Document Type

Article

Publication Date

2020

College/Unit

Eberly College of Arts and Sciences

Department/Program/Center

Biology

Abstract

Curiosity-driven, basic biological research “…performed without thought of practical ends…” establishes fundamental conceptual frameworks for future technological and medical breakthroughs. Traditionally, curiosity-driven research in biological sciences has utilized experimental organisms chosen for their tractability and suitability for studying the question of interest. This approach leverages the diversity of life to uncover working solutions (adaptations) to problems encountered by living things, and evolutionary context as to the extent to which these solutions may be generalized to other species. Despite the well-documented success of this approach, funding portfolios of United States granting agencies are increasingly filled with studies on a few species for which cutting-edge molecular tools are available (genetic model organisms). While this narrow focus may be justified for biomedically-focused funding bodies such as the National Institutes of Health, it is critical that robust federal support for curiosity-driven research using diverse experimental organisms be maintained by agencies such as the National Science Foundation. Using the disciplines of neurobiology and behavioral research as an example, this study finds that NSF grant awards have declined in association with a decrease in the proportion of grants funded for experimental, rather than genetic model organism research. The decline in use of experimental organisms in the literature mirrors but predates the shift grant funding. Today’s dominance of genetic model organisms was thus initiated by researchers themselves and/or by publication peer review and editorial preferences, and was further reinforced by pressure from granting agencies, academic employers, and the scientific community.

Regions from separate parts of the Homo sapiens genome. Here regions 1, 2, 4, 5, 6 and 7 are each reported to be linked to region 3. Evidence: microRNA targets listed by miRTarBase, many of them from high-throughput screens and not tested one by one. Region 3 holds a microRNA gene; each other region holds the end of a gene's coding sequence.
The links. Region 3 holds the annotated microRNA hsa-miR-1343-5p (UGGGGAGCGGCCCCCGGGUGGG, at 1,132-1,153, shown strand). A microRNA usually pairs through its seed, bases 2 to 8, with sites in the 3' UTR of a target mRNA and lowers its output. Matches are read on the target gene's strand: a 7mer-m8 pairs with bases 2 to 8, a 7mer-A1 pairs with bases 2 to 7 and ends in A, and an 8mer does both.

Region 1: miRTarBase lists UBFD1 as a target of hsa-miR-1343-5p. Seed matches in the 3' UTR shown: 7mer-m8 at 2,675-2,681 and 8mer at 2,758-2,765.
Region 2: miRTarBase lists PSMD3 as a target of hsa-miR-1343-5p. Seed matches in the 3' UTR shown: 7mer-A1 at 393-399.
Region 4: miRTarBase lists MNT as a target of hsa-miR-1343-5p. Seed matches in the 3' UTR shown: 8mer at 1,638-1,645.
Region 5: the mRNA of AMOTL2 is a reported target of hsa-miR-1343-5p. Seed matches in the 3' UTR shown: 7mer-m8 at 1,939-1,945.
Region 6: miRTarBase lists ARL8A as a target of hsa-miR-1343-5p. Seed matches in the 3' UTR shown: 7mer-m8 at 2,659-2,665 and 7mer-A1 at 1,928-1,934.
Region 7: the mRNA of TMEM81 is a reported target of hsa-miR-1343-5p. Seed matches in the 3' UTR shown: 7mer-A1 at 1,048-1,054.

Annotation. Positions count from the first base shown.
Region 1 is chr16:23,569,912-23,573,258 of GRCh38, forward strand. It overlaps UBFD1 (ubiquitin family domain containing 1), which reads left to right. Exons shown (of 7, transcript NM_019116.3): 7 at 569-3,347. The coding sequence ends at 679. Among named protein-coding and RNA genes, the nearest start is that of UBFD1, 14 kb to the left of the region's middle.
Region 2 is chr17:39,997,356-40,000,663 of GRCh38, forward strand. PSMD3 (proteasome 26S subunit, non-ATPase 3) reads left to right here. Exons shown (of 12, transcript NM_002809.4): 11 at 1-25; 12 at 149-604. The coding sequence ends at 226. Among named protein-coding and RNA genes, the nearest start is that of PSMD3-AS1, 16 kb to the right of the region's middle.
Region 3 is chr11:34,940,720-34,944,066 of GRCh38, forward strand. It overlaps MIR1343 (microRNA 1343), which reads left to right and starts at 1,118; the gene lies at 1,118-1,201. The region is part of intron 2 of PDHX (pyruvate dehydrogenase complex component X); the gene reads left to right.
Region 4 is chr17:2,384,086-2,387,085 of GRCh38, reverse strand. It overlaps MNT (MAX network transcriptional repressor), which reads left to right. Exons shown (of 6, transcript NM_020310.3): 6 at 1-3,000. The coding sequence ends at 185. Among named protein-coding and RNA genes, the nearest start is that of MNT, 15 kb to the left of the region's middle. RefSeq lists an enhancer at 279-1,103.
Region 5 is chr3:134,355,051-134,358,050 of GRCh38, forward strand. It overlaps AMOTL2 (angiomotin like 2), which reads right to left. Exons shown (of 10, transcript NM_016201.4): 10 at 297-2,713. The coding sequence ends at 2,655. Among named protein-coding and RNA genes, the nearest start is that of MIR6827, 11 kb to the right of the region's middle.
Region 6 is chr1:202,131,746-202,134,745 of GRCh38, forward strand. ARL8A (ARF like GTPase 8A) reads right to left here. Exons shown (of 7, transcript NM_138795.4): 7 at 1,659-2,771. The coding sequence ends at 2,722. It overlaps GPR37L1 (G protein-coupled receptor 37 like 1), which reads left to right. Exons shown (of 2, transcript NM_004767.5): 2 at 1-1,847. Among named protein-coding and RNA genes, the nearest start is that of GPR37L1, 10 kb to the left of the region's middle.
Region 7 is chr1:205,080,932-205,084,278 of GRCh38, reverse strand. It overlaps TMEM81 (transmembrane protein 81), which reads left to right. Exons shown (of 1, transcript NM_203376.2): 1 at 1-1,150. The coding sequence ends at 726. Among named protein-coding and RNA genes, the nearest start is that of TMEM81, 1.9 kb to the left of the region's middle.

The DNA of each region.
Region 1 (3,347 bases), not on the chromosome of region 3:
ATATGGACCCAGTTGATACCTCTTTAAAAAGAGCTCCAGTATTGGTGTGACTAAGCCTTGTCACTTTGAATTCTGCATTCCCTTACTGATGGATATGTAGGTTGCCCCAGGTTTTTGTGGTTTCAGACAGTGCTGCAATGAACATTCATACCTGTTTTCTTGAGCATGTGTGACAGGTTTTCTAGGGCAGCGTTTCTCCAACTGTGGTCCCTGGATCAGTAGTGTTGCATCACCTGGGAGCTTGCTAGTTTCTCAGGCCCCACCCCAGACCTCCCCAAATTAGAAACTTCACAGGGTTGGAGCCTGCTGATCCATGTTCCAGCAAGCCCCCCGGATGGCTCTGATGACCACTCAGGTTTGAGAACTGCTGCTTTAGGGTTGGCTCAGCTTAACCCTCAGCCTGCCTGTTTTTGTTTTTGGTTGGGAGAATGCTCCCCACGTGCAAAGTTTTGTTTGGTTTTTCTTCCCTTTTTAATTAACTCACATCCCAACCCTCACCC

Source Citation

Farris SM (2020) The rise to dominance of genetic model organisms and the decline of curiosity-driven organismal research. PLoS ONE 15(12): e0243088. https://doi.org/10.1371/journal.pone.0243088

Comments

© 2020 Sarah M. Farris. This is an open access article distributed under the terms of the Creative Commons Attribution License, which permits unrestricted use, distribution, and reproduction in any medium, provided the original author and source are credited.

This article received support from the WVU Libraries' Open Access Author Fund.

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